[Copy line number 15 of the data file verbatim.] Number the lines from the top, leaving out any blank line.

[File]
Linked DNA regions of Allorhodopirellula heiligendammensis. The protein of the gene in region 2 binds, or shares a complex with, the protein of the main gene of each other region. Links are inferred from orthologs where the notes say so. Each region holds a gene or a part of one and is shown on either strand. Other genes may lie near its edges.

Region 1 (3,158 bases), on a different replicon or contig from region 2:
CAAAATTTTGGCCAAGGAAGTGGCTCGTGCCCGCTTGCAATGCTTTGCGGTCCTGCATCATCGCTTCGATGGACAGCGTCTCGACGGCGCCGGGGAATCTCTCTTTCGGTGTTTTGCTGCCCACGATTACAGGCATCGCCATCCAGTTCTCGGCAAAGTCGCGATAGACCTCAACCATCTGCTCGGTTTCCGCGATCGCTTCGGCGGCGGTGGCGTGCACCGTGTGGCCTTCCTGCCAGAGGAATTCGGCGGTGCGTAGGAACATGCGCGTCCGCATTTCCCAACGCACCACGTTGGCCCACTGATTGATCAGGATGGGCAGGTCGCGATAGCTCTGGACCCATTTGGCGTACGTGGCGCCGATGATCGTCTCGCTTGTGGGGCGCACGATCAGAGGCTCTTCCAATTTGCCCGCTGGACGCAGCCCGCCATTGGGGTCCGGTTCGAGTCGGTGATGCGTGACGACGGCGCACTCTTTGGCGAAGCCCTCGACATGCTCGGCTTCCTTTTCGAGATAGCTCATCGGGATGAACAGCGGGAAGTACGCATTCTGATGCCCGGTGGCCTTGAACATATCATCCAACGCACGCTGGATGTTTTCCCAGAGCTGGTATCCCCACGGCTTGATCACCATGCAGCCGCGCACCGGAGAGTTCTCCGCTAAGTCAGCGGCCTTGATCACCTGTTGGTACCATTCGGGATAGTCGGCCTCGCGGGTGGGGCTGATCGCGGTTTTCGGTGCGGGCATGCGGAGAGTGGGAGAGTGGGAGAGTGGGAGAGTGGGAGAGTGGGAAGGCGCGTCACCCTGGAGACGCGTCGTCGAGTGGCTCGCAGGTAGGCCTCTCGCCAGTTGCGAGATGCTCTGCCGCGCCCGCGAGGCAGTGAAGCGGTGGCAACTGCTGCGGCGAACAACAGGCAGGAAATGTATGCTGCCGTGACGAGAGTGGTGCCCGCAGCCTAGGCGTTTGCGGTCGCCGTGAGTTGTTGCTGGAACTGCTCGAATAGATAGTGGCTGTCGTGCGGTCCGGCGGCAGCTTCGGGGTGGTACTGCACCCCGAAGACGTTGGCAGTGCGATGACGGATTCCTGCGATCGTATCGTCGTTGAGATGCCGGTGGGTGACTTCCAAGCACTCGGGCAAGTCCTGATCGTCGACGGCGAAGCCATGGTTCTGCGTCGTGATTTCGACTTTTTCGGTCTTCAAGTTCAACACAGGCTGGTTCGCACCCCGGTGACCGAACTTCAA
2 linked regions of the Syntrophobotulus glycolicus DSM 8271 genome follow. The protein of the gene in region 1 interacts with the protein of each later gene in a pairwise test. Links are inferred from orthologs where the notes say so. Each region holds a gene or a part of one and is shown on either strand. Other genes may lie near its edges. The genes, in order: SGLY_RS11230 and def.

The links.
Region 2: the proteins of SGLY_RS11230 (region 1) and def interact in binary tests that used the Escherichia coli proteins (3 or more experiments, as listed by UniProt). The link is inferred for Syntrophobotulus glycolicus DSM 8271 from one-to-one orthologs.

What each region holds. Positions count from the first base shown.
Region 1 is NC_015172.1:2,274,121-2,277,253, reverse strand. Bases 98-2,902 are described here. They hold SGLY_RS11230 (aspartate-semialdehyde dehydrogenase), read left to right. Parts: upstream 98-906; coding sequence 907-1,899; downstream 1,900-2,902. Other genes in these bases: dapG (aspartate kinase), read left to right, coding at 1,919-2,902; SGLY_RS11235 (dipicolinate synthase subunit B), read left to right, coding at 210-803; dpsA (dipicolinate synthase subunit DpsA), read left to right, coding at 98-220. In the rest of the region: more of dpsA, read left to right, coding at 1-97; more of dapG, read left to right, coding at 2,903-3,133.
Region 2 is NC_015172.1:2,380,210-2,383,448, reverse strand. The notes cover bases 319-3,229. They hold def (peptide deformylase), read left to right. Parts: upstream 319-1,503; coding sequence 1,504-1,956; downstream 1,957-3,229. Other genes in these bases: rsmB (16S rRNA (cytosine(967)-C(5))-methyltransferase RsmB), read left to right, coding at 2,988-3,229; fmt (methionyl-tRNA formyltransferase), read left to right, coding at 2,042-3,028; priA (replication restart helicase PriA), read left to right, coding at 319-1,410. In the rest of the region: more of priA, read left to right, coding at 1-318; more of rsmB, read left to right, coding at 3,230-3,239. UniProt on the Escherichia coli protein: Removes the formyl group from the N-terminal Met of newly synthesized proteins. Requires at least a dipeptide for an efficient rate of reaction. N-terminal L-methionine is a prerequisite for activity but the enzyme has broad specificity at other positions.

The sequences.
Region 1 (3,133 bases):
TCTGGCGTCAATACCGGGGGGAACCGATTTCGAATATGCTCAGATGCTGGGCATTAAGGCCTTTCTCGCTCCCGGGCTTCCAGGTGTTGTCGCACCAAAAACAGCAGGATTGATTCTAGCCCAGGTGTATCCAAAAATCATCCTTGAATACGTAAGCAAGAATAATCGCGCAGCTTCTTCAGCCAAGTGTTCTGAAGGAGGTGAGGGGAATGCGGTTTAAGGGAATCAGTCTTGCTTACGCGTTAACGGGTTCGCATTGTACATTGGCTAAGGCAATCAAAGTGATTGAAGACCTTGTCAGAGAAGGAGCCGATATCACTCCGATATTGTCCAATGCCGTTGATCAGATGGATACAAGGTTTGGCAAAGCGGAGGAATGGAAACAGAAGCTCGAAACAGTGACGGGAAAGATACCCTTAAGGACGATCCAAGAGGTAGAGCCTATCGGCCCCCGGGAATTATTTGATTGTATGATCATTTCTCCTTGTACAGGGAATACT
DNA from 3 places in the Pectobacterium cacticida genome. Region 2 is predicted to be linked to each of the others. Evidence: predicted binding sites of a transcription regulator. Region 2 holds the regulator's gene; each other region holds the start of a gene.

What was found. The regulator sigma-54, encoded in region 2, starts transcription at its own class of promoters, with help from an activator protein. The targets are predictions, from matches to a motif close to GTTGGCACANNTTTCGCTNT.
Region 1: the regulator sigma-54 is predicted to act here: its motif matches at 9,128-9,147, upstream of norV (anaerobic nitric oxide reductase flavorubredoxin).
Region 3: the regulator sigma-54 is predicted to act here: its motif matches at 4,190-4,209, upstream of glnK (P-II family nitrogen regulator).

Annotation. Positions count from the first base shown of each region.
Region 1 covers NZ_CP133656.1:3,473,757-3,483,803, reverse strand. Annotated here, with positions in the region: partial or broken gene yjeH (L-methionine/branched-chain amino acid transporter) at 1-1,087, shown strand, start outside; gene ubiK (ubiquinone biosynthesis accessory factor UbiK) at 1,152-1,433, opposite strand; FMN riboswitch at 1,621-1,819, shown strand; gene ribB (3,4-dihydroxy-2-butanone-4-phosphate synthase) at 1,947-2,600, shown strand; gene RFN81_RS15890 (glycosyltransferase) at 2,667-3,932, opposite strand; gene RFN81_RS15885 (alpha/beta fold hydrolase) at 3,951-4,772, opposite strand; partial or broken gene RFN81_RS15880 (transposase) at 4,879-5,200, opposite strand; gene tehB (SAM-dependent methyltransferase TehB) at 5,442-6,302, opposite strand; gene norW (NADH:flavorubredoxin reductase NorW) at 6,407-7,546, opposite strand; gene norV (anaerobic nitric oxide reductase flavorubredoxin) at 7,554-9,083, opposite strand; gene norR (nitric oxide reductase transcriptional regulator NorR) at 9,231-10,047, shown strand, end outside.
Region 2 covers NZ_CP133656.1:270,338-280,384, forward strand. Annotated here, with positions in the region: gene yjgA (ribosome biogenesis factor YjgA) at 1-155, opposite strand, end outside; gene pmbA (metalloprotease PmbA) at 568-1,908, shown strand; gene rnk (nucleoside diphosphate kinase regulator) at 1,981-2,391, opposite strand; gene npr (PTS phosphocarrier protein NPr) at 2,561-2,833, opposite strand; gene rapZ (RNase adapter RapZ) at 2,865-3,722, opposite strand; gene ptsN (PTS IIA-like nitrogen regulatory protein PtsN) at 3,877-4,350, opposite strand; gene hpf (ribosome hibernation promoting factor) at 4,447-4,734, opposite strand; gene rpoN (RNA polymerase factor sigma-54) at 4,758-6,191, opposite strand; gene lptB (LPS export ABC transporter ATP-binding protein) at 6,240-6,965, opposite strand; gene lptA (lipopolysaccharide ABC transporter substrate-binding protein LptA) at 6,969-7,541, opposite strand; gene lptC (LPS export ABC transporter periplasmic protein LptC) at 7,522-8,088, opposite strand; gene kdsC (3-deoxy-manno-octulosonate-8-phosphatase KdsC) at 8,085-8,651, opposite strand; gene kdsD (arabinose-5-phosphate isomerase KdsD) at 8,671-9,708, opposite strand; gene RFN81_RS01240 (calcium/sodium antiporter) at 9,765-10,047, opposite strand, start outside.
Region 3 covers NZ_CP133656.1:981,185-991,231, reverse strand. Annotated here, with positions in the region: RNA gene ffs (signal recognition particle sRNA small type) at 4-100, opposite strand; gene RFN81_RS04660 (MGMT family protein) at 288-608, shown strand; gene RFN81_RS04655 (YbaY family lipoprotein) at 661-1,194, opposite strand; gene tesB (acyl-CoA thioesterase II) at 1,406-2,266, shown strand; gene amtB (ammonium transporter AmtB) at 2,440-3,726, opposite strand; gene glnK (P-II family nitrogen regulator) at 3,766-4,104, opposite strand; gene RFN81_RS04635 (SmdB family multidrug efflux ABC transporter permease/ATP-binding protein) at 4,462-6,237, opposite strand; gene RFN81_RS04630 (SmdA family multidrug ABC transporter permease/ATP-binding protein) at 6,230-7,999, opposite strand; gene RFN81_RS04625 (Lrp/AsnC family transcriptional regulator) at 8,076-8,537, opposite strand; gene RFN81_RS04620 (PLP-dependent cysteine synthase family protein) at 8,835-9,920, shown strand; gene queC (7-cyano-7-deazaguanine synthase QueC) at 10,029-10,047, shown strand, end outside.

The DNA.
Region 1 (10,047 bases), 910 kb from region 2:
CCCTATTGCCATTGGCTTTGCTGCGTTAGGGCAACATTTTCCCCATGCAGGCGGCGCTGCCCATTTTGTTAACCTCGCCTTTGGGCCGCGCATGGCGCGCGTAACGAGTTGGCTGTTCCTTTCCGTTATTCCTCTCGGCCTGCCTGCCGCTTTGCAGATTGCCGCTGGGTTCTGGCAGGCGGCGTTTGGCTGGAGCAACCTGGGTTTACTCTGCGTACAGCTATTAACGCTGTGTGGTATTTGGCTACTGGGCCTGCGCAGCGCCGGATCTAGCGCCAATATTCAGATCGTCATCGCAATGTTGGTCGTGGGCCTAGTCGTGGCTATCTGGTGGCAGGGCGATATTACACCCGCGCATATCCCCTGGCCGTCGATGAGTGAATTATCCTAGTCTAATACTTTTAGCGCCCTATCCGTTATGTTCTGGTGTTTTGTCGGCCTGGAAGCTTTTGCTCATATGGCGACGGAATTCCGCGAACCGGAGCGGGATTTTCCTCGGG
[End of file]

Region 1: the regulator sigma-54 is predicted to act here: its motif matches at 9,128-9,147, upstream of norV (anaerobic nitric oxide reductase flavorubredoxin).